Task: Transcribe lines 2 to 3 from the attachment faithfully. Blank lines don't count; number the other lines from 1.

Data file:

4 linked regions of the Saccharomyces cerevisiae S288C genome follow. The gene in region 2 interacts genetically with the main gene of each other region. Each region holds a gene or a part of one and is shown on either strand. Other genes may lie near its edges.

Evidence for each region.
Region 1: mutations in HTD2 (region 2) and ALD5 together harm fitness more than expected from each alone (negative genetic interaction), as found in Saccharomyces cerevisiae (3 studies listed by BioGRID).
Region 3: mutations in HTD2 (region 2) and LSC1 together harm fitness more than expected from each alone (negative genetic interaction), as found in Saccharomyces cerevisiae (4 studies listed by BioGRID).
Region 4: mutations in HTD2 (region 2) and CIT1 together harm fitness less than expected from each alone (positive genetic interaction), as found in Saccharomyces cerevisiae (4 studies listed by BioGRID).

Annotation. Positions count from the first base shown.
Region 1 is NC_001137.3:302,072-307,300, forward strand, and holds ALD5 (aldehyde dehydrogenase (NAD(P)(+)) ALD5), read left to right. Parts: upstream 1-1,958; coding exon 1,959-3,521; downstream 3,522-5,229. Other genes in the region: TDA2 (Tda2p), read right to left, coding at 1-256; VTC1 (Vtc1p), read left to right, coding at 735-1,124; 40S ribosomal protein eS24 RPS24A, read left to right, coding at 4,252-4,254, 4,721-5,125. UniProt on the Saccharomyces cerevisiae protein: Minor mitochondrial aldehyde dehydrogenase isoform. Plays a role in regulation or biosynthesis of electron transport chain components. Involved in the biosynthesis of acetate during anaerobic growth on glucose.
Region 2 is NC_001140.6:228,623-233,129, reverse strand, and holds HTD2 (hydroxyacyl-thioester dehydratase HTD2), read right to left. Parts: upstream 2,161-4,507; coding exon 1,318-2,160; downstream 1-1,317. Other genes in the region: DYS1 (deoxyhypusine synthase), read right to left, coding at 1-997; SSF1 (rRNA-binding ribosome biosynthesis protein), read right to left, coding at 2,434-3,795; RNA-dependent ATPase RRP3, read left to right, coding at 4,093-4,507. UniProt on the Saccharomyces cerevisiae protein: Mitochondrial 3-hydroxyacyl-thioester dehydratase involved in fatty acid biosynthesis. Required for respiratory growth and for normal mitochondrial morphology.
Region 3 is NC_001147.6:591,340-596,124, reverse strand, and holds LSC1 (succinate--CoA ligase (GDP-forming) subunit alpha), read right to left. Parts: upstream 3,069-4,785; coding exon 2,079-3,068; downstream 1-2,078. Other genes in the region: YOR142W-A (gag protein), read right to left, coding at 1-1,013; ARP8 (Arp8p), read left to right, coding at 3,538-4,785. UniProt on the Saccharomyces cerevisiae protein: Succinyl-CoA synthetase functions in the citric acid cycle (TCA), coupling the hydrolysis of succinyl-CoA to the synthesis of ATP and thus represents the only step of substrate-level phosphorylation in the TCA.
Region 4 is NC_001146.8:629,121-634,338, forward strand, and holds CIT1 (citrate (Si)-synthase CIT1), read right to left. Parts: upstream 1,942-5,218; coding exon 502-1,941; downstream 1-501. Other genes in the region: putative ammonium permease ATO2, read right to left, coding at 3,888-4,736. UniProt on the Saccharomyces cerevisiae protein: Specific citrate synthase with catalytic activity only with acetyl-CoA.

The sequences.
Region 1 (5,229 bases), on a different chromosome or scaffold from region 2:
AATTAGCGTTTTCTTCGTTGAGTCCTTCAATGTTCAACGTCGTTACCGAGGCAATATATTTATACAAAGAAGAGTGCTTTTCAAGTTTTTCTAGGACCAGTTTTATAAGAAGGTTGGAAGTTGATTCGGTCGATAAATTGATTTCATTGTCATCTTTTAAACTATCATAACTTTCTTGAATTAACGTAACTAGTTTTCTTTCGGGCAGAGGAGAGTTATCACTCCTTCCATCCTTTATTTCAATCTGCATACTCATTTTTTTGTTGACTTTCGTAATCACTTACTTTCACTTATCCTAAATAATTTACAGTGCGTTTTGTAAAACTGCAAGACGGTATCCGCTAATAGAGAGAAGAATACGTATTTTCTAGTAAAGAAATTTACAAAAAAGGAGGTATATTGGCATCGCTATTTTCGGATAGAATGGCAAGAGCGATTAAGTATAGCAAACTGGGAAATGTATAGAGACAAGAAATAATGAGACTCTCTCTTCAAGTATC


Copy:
Evidence for each region.
Region 1: mutations in HTD2 (region 2) and ALD5 together harm fitness more than expected from each alone (negative genetic interaction), as found in Saccharomyces cerevisiae (3 studies listed by BioGRID).